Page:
Students at Jesus met with worry last week as minutes leaked from the Jesus College Student Union (JCSU) meeting suggested that there were plans to pave over Chapel Court – an area widely considered to be the prettiest part of the College.
Their concerns were quickly put to rest however; it emerged shortly afterwards that the minutes were fake.
They had been put in a letter sent to students’ pigeon holes along with a questionnaire to be filled in. The letter, signed by a Siobhan Hutchins, who claimed to be JCSU College Liaison Officer, which it transpired, did not exist, announced that plans to pave the court were to commence immediately.
The minutes included a Photo Shopped “architect’s image” of what Chapel Court would look like after its transformation, and accurate information about the costs of lawn upkeep.
Relevant meetings were also referenced, and the plans were apparently to include a fountain in the new paved area.
In an e-mail sent to college undergraduates, JCSU President David Lowry applauded the hoaxers for “their accuracy in noting Council minutes and their very plausible use of Photoshop,” although he also branded it “frankly quite sad.”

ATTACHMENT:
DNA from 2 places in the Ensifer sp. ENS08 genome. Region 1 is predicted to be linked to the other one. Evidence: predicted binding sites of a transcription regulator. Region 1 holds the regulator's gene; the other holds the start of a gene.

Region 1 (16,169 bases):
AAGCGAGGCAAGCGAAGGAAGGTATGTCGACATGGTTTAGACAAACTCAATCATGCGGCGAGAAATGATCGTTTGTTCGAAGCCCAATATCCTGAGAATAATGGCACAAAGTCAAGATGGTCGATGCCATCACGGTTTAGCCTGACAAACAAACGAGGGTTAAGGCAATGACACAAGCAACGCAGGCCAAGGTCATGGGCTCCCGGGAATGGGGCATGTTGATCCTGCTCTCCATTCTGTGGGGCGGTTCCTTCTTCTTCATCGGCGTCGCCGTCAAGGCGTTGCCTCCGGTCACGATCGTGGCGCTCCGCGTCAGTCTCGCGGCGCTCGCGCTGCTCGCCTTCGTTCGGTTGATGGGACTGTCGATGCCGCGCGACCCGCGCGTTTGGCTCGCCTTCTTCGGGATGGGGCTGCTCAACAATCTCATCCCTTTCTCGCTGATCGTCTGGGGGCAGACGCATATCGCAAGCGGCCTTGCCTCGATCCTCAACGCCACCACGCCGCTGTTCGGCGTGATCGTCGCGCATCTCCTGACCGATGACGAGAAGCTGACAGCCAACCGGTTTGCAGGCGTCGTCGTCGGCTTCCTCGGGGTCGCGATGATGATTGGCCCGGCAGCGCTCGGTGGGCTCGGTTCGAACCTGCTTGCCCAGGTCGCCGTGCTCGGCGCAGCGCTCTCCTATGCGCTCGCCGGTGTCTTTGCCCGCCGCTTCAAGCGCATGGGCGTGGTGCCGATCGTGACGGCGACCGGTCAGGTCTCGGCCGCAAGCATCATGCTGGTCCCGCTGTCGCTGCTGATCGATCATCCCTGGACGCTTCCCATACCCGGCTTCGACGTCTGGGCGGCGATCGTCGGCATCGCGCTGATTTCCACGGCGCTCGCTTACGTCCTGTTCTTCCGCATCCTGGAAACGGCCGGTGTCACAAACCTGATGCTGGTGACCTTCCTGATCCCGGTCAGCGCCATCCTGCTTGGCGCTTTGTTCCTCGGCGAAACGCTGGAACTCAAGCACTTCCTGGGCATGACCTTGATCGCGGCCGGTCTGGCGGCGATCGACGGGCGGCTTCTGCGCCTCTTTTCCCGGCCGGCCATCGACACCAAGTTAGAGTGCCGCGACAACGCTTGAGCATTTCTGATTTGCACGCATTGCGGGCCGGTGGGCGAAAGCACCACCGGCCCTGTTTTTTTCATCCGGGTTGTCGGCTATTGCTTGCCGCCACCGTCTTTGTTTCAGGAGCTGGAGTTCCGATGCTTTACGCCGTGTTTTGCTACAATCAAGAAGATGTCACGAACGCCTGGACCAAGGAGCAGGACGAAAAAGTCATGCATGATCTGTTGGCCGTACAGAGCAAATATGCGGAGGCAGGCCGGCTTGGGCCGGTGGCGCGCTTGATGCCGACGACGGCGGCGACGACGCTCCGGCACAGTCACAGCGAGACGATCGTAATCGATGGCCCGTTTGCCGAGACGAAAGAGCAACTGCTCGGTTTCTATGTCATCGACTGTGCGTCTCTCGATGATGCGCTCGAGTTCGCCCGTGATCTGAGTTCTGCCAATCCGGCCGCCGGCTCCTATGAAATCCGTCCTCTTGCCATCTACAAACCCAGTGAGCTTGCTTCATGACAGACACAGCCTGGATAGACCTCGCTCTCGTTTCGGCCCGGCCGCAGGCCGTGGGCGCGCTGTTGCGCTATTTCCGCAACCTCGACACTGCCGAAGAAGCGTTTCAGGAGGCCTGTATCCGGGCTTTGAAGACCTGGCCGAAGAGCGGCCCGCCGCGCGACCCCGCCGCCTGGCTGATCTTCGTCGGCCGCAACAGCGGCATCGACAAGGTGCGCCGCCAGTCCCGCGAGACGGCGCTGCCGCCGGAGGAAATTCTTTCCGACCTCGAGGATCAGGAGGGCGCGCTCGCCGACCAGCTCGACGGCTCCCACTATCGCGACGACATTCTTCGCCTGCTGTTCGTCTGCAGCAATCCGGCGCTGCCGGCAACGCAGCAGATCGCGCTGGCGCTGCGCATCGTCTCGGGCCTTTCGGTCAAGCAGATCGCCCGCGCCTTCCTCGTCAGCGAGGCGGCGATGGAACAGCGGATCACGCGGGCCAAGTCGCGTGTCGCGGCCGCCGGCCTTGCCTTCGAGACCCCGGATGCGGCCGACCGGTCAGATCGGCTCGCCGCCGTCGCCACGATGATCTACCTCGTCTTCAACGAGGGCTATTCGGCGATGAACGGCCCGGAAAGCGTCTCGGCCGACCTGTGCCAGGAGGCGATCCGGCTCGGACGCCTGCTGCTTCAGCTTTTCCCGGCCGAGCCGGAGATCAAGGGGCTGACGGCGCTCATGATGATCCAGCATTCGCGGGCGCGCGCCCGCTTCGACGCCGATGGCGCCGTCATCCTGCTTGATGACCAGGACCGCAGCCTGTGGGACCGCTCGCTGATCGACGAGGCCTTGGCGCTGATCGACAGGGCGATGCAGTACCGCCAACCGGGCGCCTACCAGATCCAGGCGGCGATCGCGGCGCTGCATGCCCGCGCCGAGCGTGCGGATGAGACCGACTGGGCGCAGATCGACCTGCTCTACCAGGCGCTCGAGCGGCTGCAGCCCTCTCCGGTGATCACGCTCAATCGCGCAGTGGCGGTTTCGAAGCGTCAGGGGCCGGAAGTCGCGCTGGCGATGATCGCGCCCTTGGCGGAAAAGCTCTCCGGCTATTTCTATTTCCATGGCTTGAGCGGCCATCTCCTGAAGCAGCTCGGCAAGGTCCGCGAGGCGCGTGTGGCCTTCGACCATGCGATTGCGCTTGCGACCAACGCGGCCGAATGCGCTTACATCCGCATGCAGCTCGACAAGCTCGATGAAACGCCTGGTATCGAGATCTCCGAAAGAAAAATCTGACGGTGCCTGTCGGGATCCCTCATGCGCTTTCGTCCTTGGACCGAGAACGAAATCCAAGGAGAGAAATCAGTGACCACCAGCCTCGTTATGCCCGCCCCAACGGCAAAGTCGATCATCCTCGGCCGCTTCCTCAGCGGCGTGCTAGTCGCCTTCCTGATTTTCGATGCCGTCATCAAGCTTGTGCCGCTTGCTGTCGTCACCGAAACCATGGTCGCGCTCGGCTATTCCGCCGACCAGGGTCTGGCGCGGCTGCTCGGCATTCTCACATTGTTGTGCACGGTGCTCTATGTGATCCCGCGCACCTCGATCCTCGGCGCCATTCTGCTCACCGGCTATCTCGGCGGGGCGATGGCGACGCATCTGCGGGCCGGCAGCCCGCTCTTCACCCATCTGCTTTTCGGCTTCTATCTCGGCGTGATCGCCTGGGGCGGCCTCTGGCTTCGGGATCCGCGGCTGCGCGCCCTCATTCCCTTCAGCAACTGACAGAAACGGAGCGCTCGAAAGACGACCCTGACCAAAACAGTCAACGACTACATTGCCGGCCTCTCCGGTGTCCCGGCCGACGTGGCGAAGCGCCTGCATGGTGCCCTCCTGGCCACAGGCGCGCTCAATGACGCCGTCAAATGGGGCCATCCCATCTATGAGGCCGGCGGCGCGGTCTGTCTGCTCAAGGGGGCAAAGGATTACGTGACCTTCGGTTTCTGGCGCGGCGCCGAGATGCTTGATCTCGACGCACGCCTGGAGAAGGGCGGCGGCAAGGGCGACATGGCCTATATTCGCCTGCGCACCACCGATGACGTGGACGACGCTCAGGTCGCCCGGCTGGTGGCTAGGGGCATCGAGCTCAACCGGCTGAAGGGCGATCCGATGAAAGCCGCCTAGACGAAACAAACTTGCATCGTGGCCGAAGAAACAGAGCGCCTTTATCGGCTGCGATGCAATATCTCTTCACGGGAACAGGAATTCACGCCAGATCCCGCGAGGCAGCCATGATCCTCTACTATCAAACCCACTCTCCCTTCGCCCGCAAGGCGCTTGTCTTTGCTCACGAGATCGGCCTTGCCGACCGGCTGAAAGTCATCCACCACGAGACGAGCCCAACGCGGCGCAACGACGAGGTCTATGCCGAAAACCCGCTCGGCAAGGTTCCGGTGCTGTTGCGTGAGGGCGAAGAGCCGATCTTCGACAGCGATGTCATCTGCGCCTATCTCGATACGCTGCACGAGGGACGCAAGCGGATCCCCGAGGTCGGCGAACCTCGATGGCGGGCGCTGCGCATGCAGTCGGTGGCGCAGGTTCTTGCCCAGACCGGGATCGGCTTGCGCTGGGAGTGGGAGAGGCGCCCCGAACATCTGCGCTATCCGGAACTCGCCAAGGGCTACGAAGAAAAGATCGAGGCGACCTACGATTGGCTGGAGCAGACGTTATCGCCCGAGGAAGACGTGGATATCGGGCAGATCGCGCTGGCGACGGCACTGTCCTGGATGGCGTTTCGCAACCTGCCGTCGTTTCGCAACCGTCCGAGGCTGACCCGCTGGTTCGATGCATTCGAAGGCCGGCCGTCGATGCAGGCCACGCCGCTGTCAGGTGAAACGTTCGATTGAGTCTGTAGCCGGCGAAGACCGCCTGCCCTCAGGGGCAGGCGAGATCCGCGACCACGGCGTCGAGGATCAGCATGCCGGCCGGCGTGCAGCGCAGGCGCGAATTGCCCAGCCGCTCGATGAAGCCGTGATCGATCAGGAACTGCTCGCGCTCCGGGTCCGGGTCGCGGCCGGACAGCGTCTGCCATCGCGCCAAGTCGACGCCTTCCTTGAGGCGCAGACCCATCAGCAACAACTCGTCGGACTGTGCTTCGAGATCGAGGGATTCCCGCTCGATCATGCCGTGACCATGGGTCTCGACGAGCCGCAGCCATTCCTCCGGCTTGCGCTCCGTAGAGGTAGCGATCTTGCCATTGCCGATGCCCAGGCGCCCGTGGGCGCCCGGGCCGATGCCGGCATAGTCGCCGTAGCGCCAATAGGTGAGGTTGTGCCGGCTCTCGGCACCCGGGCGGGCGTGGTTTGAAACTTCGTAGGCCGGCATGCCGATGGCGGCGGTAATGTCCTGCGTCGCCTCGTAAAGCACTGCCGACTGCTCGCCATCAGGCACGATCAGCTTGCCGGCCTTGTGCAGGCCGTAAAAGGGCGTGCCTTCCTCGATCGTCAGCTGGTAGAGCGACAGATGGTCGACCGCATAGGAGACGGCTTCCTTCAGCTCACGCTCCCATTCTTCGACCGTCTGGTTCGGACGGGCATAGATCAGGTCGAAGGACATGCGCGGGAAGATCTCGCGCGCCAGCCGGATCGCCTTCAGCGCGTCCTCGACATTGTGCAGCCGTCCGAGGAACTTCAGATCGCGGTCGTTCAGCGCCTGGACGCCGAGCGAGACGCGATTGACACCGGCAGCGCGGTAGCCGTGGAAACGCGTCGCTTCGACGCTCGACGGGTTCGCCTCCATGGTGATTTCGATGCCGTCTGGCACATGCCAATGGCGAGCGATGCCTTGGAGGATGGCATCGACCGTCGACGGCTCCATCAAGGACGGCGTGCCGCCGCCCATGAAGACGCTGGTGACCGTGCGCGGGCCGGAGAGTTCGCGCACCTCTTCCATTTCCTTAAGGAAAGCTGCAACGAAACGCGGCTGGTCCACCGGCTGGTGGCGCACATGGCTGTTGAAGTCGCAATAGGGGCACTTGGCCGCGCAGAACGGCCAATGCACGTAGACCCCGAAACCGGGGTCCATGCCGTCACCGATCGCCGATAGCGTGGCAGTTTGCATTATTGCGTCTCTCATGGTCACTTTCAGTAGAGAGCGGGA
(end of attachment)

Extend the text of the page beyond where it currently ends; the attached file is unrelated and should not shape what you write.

In a separate e-mail, he told The Cambridge Student (TCS) that “it is important to Jesus College that its students have a say in all its decisions.
“Key committees have student representation and I meet regularly with all senior officers. A decision of this kind could not be taken without the involvement of students, and I would like to reassure Jesuans that this proposal is completely untrue.
“Whilst this was obviously intended as a joke, students should rest assured that the JCSU is representing their interests, and anyone concerned should contact me.”
Work is currently being carried out on Chapel Court but it is only to repair lawns damaged in a sculpture exhibition this summer; despite the insistence of the hoaxer, there has never been a plan to pave Chapel Court, and no such move could be could be authorised by the college without consulting JCSU.
No action is to be taken against the perpetrator of the hoax.
Ceri Ellen Evans – News Reporter